Google 'not close' to launching search engine in China, Pichai says

About 1,000 employees protested the alleged development of a search engine that would give censorship powers to the Chinese government.

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Sundar Pichai in an olive green jacket and jeans, standing onstage at the Shoreline Amphitheater Mountain View.

Google CEO Sundar Pichai says the company isn't close to launching a search product in China.

James Martin/CNET

Google CEO Sundar Pichai on Thursday tried to assuage concerns among Google employees about reports the company is trying to re-enter the Chinese market.

Pichai said the internet giant is "not close to launching a search product in China" but is thinking about how to do more in the country, according to the Wall Street Journal.

Pichai's comments came during a weekly all-hands employee meeting at Google's Mountain View, California, headquarters. They were apparently aimed at addressing reports the company is developing a new search engine and mobile news app that would allow the Chinese government to censor search results for its citizens.

The alleged secret project, reportedly codenamed Dragonfly, led to a protest by more than 1,000 Google employees who objected to their working toward supporting state-sponsored censorship. The employees signed an open letter asking for the company to be transparent about the project and to create an ethical review process for it that includes rank-and-file employees, not just high-level executives.

The letter had been circulating on Google's internal information systems, according to a Google employee who asked not to be identified because the employee wasn't authorized to speak publicly about internal matters. The New York Times earlier Thursday reported news of the letter.

"Our industry has entered a new era of ethical responsibility: the choices we make matter on a global scale," the letter said. "Yet most of us only learned about project Dragonfly through news reports in early August."

Google declined to comment for this story.

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A changing environment

The protest illustrates a shifting cultural environment at Google, where employees have been more outspoken, publicly challenging strategy set by the company's leadership.

It's the second time in recent months Google employees organized to protest one of the company's projects. Earlier this year, thousands protested Project Maven, a drone initiative for the US government that could weaponize their AI research. Some employees reportedly quit over the project.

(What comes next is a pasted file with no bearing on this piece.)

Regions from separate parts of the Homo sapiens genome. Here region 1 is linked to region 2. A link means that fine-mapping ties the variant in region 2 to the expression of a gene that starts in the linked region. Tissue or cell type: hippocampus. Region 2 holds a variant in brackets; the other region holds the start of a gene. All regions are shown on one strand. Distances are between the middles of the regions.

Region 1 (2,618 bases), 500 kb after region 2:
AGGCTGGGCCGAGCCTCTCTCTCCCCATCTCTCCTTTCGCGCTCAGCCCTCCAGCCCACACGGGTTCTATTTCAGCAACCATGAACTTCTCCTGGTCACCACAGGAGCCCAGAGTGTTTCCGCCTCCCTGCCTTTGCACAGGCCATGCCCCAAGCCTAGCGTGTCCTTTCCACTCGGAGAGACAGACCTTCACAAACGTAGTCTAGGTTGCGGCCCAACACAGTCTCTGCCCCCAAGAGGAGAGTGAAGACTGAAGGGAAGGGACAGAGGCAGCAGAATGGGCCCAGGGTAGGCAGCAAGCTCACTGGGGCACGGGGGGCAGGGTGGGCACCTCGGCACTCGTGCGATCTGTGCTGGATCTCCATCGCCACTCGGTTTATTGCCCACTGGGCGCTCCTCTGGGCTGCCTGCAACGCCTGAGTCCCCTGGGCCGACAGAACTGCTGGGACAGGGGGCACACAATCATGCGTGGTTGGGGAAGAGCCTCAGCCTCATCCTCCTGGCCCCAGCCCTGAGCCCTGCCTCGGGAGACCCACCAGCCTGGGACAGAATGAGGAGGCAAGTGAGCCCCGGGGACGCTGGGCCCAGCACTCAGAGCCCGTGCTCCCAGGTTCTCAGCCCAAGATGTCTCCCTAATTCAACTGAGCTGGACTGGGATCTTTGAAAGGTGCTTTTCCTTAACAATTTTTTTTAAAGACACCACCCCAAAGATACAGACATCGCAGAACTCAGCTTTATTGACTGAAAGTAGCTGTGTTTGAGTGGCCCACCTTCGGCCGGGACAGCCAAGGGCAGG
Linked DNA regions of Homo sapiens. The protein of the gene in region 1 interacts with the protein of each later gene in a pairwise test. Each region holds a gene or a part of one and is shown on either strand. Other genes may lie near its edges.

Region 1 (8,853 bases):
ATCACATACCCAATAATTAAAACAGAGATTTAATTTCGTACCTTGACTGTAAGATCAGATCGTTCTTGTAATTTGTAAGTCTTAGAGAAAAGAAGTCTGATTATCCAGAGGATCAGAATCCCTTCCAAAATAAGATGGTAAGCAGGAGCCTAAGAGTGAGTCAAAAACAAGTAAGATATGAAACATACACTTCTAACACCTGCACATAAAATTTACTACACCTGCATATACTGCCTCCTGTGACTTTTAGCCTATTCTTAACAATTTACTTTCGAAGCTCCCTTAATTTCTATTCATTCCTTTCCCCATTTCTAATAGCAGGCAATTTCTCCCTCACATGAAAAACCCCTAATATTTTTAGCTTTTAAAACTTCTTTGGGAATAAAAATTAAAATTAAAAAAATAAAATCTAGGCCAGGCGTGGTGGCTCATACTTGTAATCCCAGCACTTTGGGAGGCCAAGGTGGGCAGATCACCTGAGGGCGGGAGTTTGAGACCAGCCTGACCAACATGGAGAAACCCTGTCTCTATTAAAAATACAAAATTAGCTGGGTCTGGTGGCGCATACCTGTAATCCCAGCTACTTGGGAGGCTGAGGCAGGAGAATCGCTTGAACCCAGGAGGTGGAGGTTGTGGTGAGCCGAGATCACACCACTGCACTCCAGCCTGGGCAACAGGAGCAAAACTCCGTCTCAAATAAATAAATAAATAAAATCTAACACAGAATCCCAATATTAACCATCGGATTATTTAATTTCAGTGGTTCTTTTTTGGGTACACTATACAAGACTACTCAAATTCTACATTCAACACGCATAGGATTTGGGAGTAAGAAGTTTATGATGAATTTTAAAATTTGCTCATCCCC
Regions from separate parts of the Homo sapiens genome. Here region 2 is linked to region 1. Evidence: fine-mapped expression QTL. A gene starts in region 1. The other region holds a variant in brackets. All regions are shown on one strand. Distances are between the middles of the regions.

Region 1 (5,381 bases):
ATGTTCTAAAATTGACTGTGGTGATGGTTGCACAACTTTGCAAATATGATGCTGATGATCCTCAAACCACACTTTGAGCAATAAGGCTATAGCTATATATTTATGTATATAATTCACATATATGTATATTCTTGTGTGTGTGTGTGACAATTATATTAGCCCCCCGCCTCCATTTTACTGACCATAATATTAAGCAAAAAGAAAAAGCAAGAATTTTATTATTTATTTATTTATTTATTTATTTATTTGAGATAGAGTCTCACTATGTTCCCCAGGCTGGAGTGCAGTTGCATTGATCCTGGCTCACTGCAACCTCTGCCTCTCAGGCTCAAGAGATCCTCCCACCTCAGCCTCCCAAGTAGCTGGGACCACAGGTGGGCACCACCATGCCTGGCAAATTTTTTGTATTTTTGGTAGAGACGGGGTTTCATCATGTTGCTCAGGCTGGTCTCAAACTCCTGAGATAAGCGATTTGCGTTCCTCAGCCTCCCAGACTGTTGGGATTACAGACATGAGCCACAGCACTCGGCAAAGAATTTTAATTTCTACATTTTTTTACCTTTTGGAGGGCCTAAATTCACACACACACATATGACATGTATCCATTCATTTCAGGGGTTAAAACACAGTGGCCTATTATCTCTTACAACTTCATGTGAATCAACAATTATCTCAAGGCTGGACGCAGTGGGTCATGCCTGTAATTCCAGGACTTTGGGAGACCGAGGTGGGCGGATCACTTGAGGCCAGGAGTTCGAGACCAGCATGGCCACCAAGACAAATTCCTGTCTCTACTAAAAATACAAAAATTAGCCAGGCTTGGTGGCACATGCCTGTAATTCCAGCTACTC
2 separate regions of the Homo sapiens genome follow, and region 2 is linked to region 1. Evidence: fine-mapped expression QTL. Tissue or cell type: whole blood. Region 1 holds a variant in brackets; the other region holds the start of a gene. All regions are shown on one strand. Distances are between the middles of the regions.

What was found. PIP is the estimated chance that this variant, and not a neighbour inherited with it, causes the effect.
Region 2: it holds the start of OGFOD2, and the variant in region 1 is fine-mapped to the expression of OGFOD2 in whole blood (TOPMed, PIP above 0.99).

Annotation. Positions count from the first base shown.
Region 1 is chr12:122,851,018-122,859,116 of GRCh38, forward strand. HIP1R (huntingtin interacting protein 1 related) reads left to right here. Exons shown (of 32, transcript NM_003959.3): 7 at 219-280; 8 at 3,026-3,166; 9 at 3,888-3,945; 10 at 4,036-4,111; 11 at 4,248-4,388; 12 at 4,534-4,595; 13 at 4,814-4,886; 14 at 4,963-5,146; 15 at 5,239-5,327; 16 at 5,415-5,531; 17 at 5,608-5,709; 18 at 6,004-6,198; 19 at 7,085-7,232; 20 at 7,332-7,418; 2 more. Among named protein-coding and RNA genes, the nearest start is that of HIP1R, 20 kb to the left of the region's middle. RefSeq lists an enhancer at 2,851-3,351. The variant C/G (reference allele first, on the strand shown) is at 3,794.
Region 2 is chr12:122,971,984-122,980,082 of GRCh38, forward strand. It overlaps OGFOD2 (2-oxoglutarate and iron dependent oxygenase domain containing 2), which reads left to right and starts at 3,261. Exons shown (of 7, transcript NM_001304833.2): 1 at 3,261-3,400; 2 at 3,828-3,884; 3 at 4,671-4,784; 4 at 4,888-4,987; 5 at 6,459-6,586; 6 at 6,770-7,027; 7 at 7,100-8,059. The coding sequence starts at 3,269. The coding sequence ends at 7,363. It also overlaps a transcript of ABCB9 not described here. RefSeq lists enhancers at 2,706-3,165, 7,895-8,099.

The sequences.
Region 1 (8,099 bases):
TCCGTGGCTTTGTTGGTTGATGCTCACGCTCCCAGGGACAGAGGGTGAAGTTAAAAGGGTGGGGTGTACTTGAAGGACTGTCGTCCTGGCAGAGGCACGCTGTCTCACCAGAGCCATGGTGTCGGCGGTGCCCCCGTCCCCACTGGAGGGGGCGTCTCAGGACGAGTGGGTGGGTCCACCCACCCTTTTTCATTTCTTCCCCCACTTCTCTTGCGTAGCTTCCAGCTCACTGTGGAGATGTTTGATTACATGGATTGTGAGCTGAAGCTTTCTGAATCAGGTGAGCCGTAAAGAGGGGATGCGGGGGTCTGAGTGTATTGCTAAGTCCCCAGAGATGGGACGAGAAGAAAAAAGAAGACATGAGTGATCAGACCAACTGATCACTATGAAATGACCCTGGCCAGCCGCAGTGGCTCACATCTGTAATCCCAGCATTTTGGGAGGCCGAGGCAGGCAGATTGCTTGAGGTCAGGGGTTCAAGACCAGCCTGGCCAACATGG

Shortly after the protest over Maven, Google said it would not renew the contract or pursue similar military contracts. Pichai also released a set of ethical guidelines for Google to follow as it continues to develop artificial intelligence. Among the guidelines: Google won't create AI for weapons, but it will still work with the military.

On Thursday, Google employees said those AI guidelines aren't enough.

"That the decision to build Dragonfly was made in secret, and progressed even with the AI Principles in place, makes clear that the Principles alone are not enough," the letter said. "We urgently need more transparency, a seat at the table, and a commitment to clear and open processes."

Uproar over China

Google left China eight years ago after similar concerns about censorship. At the time, Google co-founder Sergey Brin, who grew up in the Soviet Union, called out the "totalitarianism" of Chinese policies. (Brin reportedly also addressed staff at the meeting on Thursday.)

Some Google employees applauded the decision to leave China. "Even though it wasn't talked about, it was held up as a time Google made a decision that was very principled," said one former Google employee, in an interview. He asked not to be identified because he feared retribution from his former employer.

But reports that the company is slowly trying to push back into the Chinese market have ignited a backlash among some employees.

On Thursday, Pichai seemed to be trying to address anxieties by Google employees, but also signal a way forward.

"Our stated mission is to organize the world's information," Pichai said at the meeting, according to the Journal. "I think if we were to do our mission well, I think we have to think seriously about how we do more in China."

First published Aug. 16 at 7:23 p.m. PT.
Updated Aug. 17 at 9:12 a.m. PT: Adds information throughout. 

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